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Once consigned to separate silos, infection prevention and antibiotic stewardship are starting to show signs of a powerful partnership.
Progress has been made against healthcare associated infections, most dramatically evidenced by a 50% decrease in central line-associated blood stream infections from 2008 to 2014, the Centers for Disease Control and Prevention reports.
“We recommend three critical strategies, doctors, nurses and other healthcare providers need to take with every patient, every interaction, to prevent infections and stop the spread of antibiotic resistance,” Tom Frieden, MD, CDC Director said at a recent press conference. “First is preventing the spread of bacteria between patients. Second is preventing infections related to catheters and surgeries. And third, is improving antibiotic use through antibiotic stewardship."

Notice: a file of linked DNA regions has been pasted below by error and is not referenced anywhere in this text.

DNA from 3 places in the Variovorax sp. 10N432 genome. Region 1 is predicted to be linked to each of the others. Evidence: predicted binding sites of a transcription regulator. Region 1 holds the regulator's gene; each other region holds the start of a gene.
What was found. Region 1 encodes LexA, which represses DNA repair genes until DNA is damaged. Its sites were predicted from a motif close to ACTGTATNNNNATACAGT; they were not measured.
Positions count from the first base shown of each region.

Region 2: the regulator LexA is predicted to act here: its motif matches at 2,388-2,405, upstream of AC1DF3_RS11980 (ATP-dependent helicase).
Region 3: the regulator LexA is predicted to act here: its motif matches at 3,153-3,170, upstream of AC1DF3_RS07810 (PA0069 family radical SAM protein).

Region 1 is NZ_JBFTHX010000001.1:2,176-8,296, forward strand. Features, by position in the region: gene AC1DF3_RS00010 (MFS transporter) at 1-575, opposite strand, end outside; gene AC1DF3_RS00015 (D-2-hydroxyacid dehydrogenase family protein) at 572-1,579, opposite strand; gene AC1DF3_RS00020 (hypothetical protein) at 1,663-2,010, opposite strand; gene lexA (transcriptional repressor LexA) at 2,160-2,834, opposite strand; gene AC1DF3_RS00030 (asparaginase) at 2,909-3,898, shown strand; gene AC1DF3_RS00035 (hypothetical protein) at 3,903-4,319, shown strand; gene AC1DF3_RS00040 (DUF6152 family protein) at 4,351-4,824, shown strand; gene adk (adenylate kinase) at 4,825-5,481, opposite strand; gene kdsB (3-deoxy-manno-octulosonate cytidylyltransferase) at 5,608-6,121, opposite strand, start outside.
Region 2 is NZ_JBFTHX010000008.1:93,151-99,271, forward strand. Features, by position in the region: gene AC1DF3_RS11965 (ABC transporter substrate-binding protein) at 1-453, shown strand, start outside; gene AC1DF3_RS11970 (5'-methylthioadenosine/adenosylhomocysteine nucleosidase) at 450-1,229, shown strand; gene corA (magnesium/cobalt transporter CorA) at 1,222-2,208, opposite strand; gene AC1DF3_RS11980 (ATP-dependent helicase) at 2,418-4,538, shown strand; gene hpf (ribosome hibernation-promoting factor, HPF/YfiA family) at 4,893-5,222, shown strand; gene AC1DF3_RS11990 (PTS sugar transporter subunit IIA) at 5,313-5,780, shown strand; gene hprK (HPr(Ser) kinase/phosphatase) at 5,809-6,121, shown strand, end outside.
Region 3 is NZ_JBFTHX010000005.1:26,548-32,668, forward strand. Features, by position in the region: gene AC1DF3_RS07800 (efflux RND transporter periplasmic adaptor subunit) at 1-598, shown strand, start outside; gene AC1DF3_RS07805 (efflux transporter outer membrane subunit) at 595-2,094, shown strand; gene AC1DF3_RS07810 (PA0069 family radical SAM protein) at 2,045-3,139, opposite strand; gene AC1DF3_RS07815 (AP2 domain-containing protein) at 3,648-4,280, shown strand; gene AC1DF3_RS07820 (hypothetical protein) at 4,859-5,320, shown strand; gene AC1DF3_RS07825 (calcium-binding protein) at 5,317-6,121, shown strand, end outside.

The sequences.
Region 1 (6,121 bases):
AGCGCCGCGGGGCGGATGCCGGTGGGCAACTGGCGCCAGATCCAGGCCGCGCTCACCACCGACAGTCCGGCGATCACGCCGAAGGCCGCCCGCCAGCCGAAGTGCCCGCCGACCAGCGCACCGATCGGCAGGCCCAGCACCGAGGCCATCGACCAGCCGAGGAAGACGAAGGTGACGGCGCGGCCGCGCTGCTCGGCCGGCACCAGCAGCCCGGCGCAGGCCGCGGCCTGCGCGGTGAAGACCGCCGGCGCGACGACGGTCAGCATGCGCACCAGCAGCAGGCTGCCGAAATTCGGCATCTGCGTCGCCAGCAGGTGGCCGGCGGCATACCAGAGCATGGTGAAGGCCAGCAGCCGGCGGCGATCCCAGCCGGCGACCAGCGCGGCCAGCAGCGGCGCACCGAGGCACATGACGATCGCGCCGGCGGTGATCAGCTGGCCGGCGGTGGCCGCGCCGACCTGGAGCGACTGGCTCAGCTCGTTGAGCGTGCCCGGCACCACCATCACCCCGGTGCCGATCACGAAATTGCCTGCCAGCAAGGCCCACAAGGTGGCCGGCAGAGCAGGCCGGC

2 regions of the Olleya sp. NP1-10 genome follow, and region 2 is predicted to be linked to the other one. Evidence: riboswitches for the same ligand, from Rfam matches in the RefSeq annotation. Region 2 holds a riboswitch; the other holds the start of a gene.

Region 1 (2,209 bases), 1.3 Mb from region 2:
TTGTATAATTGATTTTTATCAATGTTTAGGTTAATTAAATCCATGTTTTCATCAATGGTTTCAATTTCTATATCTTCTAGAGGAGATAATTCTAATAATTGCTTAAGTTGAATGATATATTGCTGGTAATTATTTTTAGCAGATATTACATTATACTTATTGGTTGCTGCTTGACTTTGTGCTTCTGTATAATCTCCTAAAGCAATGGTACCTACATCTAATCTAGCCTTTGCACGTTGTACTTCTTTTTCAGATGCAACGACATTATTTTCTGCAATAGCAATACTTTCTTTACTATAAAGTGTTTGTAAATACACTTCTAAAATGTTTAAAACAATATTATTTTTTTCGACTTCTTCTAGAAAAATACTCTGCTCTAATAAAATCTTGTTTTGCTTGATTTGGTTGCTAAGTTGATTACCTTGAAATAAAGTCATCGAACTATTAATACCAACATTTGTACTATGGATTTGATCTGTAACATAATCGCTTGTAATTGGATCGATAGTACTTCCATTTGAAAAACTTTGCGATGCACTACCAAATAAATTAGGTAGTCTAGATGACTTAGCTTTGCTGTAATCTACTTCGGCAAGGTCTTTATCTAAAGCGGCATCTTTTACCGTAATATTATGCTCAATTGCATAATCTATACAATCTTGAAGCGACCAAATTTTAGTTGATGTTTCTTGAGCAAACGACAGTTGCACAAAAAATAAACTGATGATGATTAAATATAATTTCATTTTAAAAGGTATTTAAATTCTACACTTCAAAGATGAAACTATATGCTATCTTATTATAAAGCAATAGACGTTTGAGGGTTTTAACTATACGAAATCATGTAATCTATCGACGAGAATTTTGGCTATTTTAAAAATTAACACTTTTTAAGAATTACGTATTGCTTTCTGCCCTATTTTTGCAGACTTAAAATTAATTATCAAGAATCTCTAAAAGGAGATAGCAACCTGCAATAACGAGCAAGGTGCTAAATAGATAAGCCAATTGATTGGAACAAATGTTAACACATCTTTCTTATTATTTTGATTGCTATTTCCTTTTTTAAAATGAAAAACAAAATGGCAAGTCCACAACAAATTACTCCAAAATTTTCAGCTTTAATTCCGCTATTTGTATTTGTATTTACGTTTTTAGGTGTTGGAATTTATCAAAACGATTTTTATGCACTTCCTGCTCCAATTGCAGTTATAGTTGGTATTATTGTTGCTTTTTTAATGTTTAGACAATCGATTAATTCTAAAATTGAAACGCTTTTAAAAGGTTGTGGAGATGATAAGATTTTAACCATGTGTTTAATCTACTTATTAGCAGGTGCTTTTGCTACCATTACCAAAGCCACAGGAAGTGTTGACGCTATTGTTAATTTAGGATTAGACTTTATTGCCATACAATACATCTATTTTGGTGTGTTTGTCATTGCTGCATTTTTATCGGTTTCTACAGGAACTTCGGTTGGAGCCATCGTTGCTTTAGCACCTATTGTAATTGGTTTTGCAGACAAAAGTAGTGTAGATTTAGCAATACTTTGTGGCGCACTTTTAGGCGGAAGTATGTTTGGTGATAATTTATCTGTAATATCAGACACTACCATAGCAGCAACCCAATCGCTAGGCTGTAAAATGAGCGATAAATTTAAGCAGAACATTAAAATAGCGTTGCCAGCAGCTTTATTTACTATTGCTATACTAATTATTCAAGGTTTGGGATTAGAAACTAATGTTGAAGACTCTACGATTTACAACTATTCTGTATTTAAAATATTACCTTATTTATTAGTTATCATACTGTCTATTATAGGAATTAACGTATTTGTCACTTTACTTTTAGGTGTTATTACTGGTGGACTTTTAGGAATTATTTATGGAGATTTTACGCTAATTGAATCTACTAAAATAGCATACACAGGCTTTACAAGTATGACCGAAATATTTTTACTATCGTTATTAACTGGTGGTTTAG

Though HAI reductions have occurred there are seven problem pathogens that are proving persistently dangerous to patients. The Attila the Hun among these bugs is currently Clostridium difficile, which kills some 15,000 patients a year and has been reduced only by an incremental 8% between 2011 and 2014. C. diff is not an antibiotic resistant pathogen in the classic sense, but a byproduct of overusing broad spectrum antibiotics that kill off commensal bacteria and leave the patient’s gut vulnerable to what the CDC graphically terms “deadly diarrhea.”
Thus antibiotic stewardship and rigorous infection control must be combined to prevent C. diff, a spore former that is notoriously difficult to remove from healthcare worker hands and contaminated objects and surfaces.
The six other antibiotic-resistant bacteria on the CDC’s enemies list are: